Article 16, Section 28 of the Texas Constitution plainly states no current wages for personal service shall ever be subject to garnishment, except for the enforcement of court-ordered child support payments or spousal maintenance. Unpaid taxes and student loans can also lead to possible wage garnishments.

Texas allows as much as 50 percent of a person’s disposable earnings to be garnished to pay domestic support obligations such as child support or alimony. The United States Department of Education can garnish 15 percent of your disposable income for unpaid student loans, but not more than 30 times the minimum wage.

Garnishments for unpaid taxes will depend on how many dependents a person has and their deduction rate. The federal, state, and local governments all have the power to seek garnishments for unpaid taxes, even without court judgments.

How Bankruptcy Affects Wage Garnishments

Filing Chapter 7 or Chapter 13 bankruptcy will not completely erase all kinds of wage garnishments. Domestic support obligations such as child support payments and spousal maintenance are considered priority debts in a bankruptcy filing and cannot be discharged.

With a Chapter 7 bankruptcy filing, a person will receive the benefit of an automatic stay that will immediately prohibit all creditors from continuing to pursue a person for their debt. This will mean that many forms of wage garnishment can be halted right away.

If a person files for bankruptcy within 90 days of their wage garnishment, they may even be able to recover some of their lost wages. This process can be tricky though, as many trustees will use any recovered funds to pay back creditors in a bankruptcy case.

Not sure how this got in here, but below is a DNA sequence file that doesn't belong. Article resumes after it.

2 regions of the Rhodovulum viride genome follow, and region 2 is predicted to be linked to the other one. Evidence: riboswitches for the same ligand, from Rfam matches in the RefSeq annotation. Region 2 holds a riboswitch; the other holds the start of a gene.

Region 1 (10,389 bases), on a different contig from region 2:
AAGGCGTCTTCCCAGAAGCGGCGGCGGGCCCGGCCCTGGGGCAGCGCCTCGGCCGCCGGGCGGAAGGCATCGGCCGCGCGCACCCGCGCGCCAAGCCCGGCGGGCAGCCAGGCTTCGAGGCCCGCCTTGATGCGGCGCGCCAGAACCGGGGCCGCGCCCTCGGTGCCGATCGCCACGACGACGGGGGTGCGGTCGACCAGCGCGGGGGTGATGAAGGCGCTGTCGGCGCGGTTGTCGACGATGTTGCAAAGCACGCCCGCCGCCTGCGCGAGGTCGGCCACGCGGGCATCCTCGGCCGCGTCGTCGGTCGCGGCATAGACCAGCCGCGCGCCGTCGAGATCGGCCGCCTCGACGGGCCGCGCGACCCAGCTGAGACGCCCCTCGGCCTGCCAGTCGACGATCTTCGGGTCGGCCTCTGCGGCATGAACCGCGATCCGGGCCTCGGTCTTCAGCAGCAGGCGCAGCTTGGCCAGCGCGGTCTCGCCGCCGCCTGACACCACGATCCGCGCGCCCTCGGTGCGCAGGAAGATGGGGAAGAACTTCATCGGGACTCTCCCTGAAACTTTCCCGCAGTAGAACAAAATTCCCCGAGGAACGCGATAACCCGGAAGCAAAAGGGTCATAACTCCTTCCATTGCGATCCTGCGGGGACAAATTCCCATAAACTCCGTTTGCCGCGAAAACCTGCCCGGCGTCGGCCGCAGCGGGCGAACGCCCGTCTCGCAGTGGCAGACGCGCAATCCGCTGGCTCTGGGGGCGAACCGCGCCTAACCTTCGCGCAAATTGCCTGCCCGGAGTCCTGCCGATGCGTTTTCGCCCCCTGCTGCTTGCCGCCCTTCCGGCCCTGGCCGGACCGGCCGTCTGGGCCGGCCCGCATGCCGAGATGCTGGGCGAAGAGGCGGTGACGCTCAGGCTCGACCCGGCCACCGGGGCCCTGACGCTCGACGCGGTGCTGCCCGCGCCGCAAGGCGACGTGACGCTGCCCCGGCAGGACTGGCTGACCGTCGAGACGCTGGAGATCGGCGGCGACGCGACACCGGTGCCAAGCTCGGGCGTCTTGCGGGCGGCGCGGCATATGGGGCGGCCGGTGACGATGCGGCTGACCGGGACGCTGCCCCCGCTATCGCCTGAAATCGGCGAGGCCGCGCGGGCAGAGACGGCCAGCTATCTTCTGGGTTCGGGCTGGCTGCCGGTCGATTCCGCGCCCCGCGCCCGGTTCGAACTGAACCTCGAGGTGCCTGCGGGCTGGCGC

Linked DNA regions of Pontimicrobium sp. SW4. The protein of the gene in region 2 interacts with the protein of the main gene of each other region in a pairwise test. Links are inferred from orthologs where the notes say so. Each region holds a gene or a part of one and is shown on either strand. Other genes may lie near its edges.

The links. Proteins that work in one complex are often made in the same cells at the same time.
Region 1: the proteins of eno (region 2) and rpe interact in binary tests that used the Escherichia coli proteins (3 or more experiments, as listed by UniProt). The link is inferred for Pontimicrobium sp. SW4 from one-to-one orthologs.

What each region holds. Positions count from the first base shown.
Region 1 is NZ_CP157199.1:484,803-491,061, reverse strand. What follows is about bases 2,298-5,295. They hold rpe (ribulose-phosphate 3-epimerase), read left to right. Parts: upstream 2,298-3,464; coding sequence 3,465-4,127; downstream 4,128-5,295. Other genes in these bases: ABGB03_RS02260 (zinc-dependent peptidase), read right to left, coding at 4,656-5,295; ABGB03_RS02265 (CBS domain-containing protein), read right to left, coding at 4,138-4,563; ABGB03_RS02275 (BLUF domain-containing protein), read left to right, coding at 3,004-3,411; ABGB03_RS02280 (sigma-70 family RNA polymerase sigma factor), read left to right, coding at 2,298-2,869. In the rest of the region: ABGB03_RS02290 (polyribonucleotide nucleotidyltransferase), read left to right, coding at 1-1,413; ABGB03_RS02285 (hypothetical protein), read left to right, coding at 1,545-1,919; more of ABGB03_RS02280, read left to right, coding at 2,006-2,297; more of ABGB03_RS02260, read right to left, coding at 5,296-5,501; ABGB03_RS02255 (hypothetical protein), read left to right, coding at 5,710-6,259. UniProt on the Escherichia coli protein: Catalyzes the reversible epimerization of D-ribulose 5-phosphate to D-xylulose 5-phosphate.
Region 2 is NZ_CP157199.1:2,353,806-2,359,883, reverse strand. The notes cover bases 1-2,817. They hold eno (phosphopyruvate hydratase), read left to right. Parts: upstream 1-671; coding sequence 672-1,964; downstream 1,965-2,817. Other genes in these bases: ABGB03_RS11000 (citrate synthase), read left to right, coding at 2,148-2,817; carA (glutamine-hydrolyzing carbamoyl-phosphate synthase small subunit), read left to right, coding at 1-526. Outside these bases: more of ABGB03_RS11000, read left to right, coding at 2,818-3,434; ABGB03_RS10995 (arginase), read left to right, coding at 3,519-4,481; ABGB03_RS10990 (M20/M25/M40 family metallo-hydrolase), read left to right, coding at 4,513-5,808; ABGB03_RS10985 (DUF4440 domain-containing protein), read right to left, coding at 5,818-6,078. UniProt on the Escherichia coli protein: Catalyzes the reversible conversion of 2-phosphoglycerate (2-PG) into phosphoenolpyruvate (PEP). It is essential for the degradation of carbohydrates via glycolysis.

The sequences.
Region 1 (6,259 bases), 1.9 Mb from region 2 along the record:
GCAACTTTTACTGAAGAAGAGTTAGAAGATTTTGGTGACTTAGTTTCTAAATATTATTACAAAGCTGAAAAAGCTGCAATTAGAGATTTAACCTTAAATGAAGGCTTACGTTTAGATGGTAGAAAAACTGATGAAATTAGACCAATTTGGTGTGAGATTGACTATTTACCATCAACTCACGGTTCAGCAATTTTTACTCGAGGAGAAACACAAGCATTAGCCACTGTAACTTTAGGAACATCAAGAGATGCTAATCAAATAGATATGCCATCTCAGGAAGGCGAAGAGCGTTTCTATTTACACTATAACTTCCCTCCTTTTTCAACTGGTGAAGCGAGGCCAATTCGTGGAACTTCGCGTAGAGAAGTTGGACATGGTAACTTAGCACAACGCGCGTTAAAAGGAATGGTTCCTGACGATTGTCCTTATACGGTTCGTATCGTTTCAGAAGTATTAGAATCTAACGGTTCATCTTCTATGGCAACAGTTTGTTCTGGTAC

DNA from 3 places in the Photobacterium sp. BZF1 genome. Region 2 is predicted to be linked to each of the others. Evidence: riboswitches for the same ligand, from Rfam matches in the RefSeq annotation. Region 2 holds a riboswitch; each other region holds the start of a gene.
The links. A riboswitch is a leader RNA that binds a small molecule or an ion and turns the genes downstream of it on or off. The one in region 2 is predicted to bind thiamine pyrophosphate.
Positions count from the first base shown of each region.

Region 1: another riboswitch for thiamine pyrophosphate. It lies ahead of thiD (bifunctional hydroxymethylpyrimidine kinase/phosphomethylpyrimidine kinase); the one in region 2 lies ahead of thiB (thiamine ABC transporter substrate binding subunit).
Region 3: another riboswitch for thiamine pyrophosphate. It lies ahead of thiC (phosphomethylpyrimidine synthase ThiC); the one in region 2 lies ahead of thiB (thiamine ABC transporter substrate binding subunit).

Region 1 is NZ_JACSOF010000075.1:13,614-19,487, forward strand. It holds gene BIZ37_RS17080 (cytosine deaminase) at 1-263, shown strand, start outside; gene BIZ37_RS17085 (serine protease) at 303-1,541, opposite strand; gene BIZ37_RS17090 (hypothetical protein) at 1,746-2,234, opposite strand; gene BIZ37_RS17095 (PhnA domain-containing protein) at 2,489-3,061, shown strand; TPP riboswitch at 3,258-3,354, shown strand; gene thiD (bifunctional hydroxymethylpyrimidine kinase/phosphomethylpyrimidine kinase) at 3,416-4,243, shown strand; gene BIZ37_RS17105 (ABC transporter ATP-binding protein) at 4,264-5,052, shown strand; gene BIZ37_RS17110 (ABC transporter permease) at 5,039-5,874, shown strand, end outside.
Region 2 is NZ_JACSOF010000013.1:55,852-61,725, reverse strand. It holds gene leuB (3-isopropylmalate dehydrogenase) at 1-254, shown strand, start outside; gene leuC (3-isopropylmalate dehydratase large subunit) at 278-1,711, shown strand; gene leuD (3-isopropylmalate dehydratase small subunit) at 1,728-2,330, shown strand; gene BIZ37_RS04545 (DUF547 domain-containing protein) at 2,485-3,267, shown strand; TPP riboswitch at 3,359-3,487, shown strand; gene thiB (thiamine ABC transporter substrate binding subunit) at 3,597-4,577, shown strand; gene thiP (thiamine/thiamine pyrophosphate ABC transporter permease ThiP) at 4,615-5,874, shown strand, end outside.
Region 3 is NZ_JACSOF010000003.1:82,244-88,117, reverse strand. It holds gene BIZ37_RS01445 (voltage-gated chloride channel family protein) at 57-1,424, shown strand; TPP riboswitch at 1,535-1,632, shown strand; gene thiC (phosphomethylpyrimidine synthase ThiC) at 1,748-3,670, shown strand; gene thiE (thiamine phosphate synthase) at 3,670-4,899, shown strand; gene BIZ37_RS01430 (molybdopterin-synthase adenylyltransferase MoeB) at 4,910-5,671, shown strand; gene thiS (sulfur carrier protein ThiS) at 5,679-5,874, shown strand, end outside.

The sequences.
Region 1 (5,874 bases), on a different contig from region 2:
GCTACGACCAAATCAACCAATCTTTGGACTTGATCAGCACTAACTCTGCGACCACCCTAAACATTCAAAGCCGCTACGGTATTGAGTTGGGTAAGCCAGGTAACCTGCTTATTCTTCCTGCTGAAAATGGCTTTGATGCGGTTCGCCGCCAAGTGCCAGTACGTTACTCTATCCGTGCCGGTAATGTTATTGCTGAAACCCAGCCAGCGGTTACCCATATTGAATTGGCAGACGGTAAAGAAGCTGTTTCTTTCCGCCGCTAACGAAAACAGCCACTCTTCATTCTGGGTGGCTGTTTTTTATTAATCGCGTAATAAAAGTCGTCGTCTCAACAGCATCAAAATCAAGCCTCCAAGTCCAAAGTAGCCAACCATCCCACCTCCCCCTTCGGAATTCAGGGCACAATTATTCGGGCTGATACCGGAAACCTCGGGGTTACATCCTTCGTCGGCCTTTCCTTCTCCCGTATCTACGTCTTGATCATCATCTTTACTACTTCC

With a Chapter 13 bankruptcy, delinquent taxes need to satisfy certain requirements before they can be discharged. When taxes do not satisfy the requirements, they will need to be paid over the course of a three- to five-year repayment plan.

When a tax is on income or gross receipts, it must be determined whether the debt is a priority debt or nonpriority debt. Priority taxes have to be paid in full in a Chapter 13 plan while nonpriority taxes get categorized with other unsecured debt such as credit cards and medical bills.

All nonpriority unsecured creditors are required to share discretionary income, or the amount remaining after deducting allowed living expenses and payments such as mortgage and car payments. Because a person pays only their discretionary income to this group, it is likely that they will not have to pay all their nonpriority tax debt.

Texas Wage Garnishment Resources

Fact Sheet #30: The Federal Wage Garnishment Law, Consumer Credit Protection Act’s Title III (CCPA) — On this section of the Wage and Hour Division of the United States Department of Labor, you can learn more about wage garnishments and Title III of the CCPA’s limitations on wage garnishments. Read about the definition of earnings and limitations on the amount of earnings that may be garnished. Also learn about limitations on the amount of earnings that may be garnished for child support and alimony, exceptions to title iii’s limitation on wage garnishments, and non-tax debts owed to federal agencies.

Federal Wage Garnishments | U.S. Department of Labor — Found general guidance about federal wage garnishments, including who is covered, basic provisions/requirements, employee rights, compliance assistance available, and penalties/sanctions. Also access fact sheets and interpretive guidance. You can also find applicable laws and regulations, opinion letters, and a field operations handbook chapter.

Contact a Wage Garnishment Lawyer in Houston | The Sparrow Law Firm

Are you facing a possible adversary proceeding relating to your Chapter 7 or Chapter 13 bankruptcy case? Do not wait to contact The Sparrow Law Firm.

Our firm will be able to be with you the entire time that you are dealing with your issues and we can work to ensure that you are able to achieve the most favorable possible outcome. Call 281-973-0431 or contact us online today to have us take a closer look at your case during a free consultation.